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Creola McCalister, 88 years old, holds a sign during protests over Michael Brown's killing by Ferguson police office Darren Wilson. (from photo caption)
If you don't understand by now, you're not listening.
In a St. Louis Post-Dispatch article published yesterday about the shooting of two police officers in Ferguson this week, there is a quote by Ferguson City Councilwoman Kim Tihen that made me scream at my computer.
With all of the big changes at the top of Ferguson government, namely the resignations of Police Chief Jackson and City Manager John Shaw, Tihen said she wonders what would satisfy the protesters.

“I’m not sure what more they want,” she said. “I would like to ask them come to us, tell us what we can do to continue to heal the community.

Tihen's words are infuriating, since the community has been coming to her, and the world, for over six months now saying what they want. How could she claim to not understand?

It might help to know Tihen's background. It's this background that highlights the need for much more extensive reform in Ferguson. She is not just part of the problem - people like her are the problem, and it's hard to see anything getting better unless they not only out of the picture, but held accountable for the long list of criminal acts that happened under their watch, and often with their knowledge and approval.

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It's not the voters who are the problem. It's the candidates.

Not the Republican candidates - the GOP is running the reddest of red meat conservatives, and they seem to have found the right balance of crazy this time around. Less "I'm not a witch", more "I like castrating hogs." They consistently activate their base and get their voters to turn out.

Meanwhile, the Democratic Party won't field candidates that will motivate their base. Nearly every Democratic candidate this cycle refused to campaign with President Obama, and they seemed to be in a contest to see who could turn the furthest away from him without actually calling for impeachment themselves. They refused to run on the success of their own President from their own goddamn party. How the hell do you convince someone to vote for a Democrat when you run away from everything the Democratic Party and its President has accomplished in the past six years?

Even more, how do you not talk all day and night about how this was all accomplished in the face of overwhelming obstruction and by your Republican opponent and their party? How do you not hang their shutdown of the government around their necks? Why do you refuse to highlight how they have used the little power then have for partisan gain, and consistently opposed policies that are favored by vast majorities of people?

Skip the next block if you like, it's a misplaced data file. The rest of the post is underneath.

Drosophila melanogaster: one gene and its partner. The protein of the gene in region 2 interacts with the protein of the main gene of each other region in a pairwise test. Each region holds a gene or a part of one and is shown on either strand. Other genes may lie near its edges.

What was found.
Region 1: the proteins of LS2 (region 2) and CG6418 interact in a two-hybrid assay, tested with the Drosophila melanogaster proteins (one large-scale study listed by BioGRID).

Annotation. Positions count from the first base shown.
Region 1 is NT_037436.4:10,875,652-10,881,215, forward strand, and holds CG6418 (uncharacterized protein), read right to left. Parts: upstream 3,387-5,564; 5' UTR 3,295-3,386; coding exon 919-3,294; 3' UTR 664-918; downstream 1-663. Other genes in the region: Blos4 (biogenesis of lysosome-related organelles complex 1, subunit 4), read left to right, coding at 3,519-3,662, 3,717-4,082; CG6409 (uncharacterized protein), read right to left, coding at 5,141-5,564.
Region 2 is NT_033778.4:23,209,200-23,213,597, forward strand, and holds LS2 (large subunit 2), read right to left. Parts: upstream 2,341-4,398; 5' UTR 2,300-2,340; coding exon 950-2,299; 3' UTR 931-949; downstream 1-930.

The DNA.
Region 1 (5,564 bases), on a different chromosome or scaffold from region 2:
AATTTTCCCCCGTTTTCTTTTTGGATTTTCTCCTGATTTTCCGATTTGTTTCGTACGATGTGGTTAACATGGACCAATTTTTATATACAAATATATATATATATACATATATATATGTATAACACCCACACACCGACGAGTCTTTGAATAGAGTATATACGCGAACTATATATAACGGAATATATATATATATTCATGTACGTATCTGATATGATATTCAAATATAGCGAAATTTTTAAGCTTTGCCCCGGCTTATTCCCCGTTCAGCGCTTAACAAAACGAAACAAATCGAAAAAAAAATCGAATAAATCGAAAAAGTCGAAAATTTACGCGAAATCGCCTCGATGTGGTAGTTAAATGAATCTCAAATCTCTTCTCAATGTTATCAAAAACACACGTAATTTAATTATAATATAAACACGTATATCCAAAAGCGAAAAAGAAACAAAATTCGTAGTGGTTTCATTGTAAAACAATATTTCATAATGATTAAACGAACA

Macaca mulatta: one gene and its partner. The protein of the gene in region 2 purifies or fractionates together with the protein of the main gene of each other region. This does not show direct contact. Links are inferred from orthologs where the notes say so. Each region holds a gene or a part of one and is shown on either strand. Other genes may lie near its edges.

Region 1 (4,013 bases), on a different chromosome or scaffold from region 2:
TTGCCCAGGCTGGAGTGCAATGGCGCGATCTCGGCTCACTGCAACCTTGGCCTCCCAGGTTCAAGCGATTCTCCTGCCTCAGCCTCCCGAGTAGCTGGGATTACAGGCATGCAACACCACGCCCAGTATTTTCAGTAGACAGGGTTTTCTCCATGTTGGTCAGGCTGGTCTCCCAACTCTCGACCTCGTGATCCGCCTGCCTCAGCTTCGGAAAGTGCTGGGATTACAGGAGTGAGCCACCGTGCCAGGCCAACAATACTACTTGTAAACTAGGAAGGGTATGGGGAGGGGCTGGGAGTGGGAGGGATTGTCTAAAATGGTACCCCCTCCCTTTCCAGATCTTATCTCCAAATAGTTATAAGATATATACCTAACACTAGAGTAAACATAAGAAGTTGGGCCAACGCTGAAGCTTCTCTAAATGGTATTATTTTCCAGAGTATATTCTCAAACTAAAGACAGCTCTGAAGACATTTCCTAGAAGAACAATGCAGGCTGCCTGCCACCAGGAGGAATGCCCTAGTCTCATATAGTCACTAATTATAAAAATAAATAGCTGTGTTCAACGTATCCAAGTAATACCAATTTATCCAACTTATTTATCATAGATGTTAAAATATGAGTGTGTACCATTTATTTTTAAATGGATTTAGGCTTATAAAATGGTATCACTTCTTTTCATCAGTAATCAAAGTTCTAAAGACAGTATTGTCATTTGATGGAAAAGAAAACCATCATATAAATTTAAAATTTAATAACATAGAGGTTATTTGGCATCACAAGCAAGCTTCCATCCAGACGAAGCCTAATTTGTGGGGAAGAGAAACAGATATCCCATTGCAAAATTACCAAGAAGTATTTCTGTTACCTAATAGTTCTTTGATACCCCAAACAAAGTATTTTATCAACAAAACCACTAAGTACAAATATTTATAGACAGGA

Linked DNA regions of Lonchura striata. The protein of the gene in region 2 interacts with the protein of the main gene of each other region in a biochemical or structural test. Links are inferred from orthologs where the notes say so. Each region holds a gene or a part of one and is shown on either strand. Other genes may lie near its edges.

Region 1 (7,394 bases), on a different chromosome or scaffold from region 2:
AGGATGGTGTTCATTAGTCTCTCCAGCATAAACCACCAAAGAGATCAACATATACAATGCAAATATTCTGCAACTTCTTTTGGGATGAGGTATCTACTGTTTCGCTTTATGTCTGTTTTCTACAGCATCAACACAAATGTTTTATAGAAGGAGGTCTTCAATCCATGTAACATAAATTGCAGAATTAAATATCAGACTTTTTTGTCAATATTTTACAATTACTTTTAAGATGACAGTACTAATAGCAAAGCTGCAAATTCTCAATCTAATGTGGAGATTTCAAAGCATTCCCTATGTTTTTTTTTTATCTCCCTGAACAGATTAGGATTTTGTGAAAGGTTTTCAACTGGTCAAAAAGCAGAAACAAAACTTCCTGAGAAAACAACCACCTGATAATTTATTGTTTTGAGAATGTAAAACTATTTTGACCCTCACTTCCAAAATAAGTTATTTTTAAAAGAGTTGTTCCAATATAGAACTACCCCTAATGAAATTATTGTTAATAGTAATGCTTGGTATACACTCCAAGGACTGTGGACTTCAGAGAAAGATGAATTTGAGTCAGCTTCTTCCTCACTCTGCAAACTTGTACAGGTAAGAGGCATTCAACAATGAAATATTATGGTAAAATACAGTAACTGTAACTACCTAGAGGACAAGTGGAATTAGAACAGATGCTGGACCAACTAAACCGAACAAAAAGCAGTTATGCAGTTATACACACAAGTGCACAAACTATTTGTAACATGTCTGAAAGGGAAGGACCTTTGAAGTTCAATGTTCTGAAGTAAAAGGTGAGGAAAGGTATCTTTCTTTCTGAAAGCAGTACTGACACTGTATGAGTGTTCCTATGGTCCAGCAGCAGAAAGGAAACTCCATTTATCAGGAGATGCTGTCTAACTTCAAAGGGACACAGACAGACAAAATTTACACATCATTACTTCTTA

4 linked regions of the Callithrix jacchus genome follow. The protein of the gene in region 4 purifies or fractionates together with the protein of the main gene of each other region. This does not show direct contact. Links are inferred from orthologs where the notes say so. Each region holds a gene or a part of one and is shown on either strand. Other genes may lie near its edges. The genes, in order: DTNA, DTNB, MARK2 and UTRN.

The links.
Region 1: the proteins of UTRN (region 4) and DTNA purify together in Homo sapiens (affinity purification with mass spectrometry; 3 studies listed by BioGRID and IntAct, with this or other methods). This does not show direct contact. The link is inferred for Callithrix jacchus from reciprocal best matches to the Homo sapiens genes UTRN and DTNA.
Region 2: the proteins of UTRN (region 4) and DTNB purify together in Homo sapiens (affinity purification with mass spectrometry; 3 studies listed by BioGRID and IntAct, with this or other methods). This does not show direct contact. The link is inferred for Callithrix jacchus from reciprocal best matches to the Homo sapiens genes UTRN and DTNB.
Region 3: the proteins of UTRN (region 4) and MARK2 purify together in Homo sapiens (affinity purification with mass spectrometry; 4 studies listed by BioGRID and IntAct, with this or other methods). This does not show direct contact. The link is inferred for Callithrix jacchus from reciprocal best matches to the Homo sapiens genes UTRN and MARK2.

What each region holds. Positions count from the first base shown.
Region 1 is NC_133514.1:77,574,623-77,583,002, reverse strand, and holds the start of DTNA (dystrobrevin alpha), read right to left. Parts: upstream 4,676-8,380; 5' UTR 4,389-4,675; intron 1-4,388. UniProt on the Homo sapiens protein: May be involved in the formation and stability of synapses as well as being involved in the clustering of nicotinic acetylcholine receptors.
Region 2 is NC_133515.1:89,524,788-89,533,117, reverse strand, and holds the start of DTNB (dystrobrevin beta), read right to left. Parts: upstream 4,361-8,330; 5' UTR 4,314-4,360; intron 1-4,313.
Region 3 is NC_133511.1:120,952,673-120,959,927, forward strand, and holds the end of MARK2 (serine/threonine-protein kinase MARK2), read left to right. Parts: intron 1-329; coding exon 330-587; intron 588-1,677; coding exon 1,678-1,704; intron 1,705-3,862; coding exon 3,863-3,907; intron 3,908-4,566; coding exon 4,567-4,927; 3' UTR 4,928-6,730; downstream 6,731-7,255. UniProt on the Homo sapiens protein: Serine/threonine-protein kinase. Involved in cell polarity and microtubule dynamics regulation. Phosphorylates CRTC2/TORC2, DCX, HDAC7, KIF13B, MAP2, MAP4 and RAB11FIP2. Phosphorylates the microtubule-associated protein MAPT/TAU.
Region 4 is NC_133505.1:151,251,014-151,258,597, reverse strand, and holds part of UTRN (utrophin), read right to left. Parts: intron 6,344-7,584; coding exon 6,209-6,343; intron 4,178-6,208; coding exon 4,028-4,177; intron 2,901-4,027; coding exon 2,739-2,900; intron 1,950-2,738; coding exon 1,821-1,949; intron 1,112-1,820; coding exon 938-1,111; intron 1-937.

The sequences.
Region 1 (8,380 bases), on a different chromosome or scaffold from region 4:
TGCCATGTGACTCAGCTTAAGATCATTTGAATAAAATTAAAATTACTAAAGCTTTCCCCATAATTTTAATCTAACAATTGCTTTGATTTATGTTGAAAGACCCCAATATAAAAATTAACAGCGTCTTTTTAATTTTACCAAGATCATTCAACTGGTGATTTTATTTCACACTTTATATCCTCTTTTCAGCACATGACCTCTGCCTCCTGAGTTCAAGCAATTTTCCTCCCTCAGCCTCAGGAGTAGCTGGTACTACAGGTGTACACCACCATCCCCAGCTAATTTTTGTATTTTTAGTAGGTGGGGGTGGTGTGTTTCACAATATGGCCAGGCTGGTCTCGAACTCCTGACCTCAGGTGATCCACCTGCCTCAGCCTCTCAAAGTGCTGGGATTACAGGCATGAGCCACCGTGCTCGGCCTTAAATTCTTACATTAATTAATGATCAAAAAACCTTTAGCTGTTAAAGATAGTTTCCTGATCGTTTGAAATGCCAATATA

It's not the voters who are stupid - they know what they want, and if they get a candidate who advocates for those things they will come out and vote. See Obama '08 for example. But if the Democrats keep running candidates who refuse to stand up for progressive values, they will stay home, and the Republicans will win because their voters show up.


Almost every night for the past week and a half, we have seen a massive show of paramilitary force in Ferguson, Missouri. The police have justified their repeated and indiscriminate use of tear gas, LRADs, rubber bullets, and other "less-lethal" force by claiming that they are coming under fire from the crowd, and having bottles, rocks, and even Molotov cocktails thrown at then.

There has been a surprising lack of evidence to support these claims, however. I have not seen one video of a protester throwing a Molotov cocktail. No photos of protesters aiming at police (plenty of the police aiming at protesters, though). Some bottles have been thrown, but community leaders have been actively confronting and stopping these lesser acts of violence.

Video from a St. Louis Post-Dispatch photographer claims to give a "behind the scenes" view of what happens when one St. Louis County Police tactical team "comes under fire" (according to the reporter), and how they respond. I don't think the video backs up the reporter's claims, or those of the police though. Judge for yourself after the orange cloud of tear gas.

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On January 16th, the Sacramento City Unified School District announced that it was planning to close 11 elementary schools - 1/5 of the total elementary schools in the entire district. This came as a shock to many, since city voters had just overwhelmingly passed Measures Q and R, providing $414 million in bonds to fund repairs and expansion recommended by the District's own Facilities Master Plan. Now, two months later, the same officials are claiming that a "District Right-Sizing" plan is urgently needed to address budget problems and declines in enrollment. These cuts are so pressing, according to the District, that a final vote on the school closures is being held on February 21st, just five weeks after they were announced.

Parents in Sacramento are raising serious concerns about the process used to select schools to close, the District's failure to follow established practices for school closures, and the possible motives behind this sudden rush to close schools. We'll look into these questions, and local reaction, after the jump.

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I was watching the local news this morning, and saw the following piece about the sunsetting of the Bush tax giveaways by CNN Senior Correspondent Allan Chernoff:

On face value, this piece stinks - my definition of "middle class" doesn't include multi-million dollar houses in suburban New Jersey.  Fortunately my local NBC affiliate (KCRA) was kind enough to add the chyron tags that the original producer left off.

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